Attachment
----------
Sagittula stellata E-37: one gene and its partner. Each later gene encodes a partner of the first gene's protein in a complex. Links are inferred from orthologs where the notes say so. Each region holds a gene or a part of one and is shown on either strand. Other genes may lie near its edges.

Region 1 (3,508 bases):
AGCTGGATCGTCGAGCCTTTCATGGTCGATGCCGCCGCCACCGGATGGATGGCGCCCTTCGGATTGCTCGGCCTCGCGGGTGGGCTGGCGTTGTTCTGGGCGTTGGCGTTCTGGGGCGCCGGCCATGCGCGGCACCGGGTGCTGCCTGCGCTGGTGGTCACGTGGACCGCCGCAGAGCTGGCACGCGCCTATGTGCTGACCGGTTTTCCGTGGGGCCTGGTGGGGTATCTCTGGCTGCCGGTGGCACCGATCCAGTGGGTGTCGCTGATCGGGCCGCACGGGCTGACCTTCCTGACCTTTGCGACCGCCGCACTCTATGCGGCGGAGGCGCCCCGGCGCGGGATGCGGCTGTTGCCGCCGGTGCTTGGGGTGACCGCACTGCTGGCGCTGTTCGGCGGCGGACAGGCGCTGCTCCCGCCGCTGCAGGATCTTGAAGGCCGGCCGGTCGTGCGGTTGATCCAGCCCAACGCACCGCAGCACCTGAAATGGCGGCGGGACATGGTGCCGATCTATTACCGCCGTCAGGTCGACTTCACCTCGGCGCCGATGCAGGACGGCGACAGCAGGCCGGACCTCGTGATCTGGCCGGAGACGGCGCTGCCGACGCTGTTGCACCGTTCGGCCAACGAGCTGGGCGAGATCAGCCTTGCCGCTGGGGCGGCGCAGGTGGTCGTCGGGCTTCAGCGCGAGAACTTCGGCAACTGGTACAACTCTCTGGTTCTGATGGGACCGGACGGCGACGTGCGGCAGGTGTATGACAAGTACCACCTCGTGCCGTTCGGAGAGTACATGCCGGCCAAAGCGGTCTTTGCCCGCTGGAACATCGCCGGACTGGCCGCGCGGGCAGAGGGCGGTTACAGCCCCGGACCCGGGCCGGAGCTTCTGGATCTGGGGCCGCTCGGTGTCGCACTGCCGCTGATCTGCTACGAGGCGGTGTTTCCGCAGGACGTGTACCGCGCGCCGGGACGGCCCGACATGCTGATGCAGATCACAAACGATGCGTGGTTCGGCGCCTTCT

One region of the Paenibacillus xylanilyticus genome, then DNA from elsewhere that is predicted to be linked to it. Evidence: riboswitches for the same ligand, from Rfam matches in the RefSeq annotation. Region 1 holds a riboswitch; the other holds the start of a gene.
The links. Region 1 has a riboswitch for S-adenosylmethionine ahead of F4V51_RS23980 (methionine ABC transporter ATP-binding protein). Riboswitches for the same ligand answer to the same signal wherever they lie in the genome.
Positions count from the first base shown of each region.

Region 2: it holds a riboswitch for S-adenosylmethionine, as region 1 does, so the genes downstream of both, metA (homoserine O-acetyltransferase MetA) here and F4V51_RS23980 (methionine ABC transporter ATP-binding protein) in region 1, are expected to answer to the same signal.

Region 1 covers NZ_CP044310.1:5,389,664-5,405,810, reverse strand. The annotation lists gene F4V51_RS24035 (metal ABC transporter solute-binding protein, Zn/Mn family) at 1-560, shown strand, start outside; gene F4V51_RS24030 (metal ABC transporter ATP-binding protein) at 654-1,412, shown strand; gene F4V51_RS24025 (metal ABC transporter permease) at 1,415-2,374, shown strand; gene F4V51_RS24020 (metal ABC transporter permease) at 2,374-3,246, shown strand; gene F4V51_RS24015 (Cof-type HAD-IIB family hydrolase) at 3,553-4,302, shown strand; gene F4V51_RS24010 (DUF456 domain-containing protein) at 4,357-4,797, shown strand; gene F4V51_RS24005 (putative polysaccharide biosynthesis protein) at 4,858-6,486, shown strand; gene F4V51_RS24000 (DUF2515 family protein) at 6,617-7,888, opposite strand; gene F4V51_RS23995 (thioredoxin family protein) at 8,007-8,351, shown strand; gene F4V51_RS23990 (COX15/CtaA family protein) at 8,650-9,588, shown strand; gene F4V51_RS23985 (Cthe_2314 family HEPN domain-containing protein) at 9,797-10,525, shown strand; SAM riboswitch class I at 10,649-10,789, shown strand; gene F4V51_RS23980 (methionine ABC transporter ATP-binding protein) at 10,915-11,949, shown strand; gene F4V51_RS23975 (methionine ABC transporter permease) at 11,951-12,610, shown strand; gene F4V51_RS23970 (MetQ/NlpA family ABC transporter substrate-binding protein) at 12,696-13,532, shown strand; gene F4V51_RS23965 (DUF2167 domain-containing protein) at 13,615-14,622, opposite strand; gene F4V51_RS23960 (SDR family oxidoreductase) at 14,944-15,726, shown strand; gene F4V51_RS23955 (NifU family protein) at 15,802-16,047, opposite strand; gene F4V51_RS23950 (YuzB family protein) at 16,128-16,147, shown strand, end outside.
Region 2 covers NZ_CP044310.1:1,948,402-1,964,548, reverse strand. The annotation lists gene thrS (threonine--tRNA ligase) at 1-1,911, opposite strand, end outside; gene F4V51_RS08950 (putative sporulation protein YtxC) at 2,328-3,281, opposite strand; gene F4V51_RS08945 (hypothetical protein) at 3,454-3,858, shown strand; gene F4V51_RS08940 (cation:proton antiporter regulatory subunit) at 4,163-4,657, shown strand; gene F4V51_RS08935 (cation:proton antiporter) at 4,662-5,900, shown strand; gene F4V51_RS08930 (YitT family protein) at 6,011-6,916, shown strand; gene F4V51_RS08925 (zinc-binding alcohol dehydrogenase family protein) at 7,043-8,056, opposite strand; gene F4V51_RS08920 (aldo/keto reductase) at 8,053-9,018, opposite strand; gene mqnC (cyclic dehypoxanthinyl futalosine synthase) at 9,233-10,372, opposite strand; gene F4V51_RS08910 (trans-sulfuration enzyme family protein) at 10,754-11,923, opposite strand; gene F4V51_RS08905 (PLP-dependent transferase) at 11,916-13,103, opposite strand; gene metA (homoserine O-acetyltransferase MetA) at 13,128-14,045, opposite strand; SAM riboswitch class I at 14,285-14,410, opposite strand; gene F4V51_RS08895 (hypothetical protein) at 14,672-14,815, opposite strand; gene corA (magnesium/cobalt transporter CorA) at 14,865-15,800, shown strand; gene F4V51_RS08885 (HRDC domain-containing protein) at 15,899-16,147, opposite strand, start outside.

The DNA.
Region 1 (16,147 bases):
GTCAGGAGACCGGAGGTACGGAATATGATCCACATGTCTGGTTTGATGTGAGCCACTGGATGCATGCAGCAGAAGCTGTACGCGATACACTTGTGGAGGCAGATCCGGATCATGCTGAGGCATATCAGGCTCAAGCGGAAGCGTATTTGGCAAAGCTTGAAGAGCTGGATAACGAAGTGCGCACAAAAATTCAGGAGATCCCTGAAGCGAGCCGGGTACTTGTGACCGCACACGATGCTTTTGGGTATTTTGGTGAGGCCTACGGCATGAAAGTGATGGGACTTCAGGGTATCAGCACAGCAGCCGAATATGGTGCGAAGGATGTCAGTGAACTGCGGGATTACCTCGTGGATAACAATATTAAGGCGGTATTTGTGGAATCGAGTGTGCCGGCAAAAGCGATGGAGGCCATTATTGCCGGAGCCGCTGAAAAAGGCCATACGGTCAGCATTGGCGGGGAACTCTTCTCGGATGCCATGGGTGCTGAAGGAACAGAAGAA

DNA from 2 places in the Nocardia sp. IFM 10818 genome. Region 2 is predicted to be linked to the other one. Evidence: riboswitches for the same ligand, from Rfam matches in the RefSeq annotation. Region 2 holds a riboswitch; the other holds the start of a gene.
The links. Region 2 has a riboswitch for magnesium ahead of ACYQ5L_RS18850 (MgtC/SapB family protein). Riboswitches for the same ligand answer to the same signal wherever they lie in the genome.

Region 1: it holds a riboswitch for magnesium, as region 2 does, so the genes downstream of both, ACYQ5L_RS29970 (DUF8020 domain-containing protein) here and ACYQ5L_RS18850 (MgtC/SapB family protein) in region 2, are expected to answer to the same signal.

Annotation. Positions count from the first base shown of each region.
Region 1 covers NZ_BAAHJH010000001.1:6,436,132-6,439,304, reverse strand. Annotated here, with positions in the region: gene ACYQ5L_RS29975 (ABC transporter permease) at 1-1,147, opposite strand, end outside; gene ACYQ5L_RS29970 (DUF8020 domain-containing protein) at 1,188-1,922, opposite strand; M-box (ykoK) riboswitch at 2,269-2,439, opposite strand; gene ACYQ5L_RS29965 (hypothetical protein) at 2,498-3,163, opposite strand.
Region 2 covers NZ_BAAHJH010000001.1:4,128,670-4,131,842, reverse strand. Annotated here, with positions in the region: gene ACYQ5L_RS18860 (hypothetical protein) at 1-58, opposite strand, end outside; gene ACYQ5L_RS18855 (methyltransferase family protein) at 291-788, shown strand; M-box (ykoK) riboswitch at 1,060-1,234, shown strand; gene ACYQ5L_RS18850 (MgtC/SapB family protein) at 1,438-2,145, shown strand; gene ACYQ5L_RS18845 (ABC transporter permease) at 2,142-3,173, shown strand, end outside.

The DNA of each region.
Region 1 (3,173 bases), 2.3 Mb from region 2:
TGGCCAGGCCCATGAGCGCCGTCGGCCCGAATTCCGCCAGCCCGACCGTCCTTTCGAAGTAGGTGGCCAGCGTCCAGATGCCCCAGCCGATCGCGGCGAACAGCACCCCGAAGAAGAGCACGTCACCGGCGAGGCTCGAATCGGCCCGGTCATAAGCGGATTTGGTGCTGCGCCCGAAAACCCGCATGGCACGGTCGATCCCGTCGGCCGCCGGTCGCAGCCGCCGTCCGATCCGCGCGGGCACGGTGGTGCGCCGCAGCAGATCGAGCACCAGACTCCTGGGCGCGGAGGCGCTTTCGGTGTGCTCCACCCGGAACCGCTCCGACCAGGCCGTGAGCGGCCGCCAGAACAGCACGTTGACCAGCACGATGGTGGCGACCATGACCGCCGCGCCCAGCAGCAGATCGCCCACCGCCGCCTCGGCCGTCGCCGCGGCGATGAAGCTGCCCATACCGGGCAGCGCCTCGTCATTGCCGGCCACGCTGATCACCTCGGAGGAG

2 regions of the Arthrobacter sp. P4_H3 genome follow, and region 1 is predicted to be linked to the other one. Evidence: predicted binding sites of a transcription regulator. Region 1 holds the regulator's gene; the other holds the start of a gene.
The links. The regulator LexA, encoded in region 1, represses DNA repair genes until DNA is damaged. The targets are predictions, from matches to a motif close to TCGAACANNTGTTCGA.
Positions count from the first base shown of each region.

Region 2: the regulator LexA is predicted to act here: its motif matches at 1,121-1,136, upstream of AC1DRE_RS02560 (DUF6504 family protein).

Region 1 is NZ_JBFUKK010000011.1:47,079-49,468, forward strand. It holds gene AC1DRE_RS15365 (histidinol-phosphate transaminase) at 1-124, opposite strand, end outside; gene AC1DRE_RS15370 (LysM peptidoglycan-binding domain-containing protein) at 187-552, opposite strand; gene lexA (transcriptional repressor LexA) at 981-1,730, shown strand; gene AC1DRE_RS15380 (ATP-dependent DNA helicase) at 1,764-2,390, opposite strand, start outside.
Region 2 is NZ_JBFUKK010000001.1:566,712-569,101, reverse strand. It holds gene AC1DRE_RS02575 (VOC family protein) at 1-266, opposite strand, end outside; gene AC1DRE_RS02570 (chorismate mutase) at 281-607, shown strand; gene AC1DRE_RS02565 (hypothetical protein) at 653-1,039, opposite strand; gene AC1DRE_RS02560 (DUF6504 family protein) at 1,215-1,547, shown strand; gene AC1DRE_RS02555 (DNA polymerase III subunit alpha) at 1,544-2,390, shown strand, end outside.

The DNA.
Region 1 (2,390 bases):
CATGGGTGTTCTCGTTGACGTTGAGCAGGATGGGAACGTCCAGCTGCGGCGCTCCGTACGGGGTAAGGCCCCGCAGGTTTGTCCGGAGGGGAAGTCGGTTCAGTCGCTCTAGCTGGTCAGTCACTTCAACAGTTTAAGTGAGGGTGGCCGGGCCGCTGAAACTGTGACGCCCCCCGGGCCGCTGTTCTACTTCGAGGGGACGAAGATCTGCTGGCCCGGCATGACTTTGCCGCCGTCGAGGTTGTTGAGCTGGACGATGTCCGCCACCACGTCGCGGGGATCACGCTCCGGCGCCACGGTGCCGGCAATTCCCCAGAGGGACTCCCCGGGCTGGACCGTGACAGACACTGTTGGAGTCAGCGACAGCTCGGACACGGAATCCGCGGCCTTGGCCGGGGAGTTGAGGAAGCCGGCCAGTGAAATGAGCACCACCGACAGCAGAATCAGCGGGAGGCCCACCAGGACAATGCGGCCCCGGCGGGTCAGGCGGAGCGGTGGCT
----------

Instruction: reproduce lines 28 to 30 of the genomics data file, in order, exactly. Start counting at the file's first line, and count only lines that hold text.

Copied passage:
The DNA.
Region 1 (2,390 bases):
CATGGGTGTTCTCGTTGACGTTGAGCAGGATGGGAACGTCCAGCTGCGGCGCTCCGTACGGGGTAAGGCCCCGCAGGTTTGTCCGGAGGGGAAGTCGGTTCAGTCGCTCTAGCTGGTCAGTCACTTCAACAGTTTAAGTGAGGGTGGCCGGGCCGCTGAAACTGTGACGCCCCCCGGGCCGCTGTTCTACTTCGAGGGGACGAAGATCTGCTGGCCCGGCATGACTTTGCCGCCGTCGAGGTTGTTGAGCTGGACGATGTCCGCCACCACGTCGCGGGGATCACGCTCCGGCGCCACGGTGCCGGCAATTCCCCAGAGGGACTCCCCGGGCTGGACCGTGACAGACACTGTTGGAGTCAGCGACAGCTCGGACACGGAATCCGCGGCCTTGGCCGGGGAGTTGAGGAAGCCGGCCAGTGAAATGAGCACCACCGACAGCAGAATCAGCGGGAGGCCCACCAGGACAATGCGGCCCCGGCGGGTCAGGCGGAGCGGTGGCT